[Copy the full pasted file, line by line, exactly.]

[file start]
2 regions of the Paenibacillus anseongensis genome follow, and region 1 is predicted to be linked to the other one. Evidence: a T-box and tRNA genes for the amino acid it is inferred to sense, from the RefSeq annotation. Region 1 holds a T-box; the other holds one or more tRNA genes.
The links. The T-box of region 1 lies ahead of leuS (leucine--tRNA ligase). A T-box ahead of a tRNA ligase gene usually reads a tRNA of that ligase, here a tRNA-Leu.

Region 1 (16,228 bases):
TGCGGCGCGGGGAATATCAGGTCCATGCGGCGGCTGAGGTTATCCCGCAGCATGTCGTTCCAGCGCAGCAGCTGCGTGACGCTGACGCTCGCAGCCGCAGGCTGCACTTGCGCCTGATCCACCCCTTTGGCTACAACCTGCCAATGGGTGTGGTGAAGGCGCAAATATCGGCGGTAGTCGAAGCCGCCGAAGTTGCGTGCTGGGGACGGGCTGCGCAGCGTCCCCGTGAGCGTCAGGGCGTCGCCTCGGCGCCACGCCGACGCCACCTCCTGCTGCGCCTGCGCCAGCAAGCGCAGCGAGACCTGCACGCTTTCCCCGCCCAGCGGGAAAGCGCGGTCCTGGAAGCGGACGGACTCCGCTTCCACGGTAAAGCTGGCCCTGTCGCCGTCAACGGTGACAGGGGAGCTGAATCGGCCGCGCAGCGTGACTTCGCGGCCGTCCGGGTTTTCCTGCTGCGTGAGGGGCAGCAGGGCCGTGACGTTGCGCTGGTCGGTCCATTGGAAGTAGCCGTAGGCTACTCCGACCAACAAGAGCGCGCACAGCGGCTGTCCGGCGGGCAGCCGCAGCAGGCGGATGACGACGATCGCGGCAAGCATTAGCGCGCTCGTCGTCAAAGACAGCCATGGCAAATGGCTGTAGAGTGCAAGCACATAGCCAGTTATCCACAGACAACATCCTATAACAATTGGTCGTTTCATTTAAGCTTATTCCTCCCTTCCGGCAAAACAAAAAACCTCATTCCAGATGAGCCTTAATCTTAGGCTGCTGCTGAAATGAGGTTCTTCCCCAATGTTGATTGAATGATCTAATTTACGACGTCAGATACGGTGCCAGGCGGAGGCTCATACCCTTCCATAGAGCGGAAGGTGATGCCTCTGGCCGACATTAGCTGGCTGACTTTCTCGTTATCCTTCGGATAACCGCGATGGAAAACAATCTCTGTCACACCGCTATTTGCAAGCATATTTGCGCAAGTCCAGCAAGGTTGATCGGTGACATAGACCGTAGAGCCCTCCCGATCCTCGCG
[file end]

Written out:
2 regions of the Paenibacillus anseongensis genome follow, and region 1 is predicted to be linked to the other one. Evidence: a T-box and tRNA genes for the amino acid it is inferred to sense, from the RefSeq annotation. Region 1 holds a T-box; the other holds one or more tRNA genes.
The links. The T-box of region 1 lies ahead of leuS (leucine--tRNA ligase). A T-box ahead of a tRNA ligase gene usually reads a tRNA of that ligase, here a tRNA-Leu.

Region 1 (16,228 bases):
TGCGGCGCGGGGAATATCAGGTCCATGCGGCGGCTGAGGTTATCCCGCAGCATGTCGTTCCAGCGCAGCAGCTGCGTGACGCTGACGCTCGCAGCCGCAGGCTGCACTTGCGCCTGATCCACCCCTTTGGCTACAACCTGCCAATGGGTGTGGTGAAGGCGCAAATATCGGCGGTAGTCGAAGCCGCCGAAGTTGCGTGCTGGGGACGGGCTGCGCAGCGTCCCCGTGAGCGTCAGGGCGTCGCCTCGGCGCCACGCCGACGCCACCTCCTGCTGCGCCTGCGCCAGCAAGCGCAGCGAGACCTGCACGCTTTCCCCGCCCAGCGGGAAAGCGCGGTCCTGGAAGCGGACGGACTCCGCTTCCACGGTAAAGCTGGCCCTGTCGCCGTCAACGGTGACAGGGGAGCTGAATCGGCCGCGCAGCGTGACTTCGCGGCCGTCCGGGTTTTCCTGCTGCGTGAGGGGCAGCAGGGCCGTGACGTTGCGCTGGTCGGTCCATTGGAAGTAGCCGTAGGCTACTCCGACCAACAAGAGCGCGCACAGCGGCTGTCCGGCGGGCAGCCGCAGCAGGCGGATGACGACGATCGCGGCAAGCATTAGCGCGCTCGTCGTCAAAGACAGCCATGGCAAATGGCTGTAGAGTGCAAGCACATAGCCAGTTATCCACAGACAACATCCTATAACAATTGGTCGTTTCATTTAAGCTTATTCCTCCCTTCCGGCAAAACAAAAAACCTCATTCCAGATGAGCCTTAATCTTAGGCTGCTGCTGAAATGAGGTTCTTCCCCAATGTTGATTGAATGATCTAATTTACGACGTCAGATACGGTGCCAGGCGGAGGCTCATACCCTTCCATAGAGCGGAAGGTGATGCCTCTGGCCGACATTAGCTGGCTGACTTTCTCGTTATCCTTCGGATAACCGCGATGGAAAACAATCTCTGTCACACCGCTATTTGCAAGCATATTTGCGCAAGTCCAGCAAGGTTGATCGGTGACATAGACCGTAGAGCCCTCCCGATCCTCGCG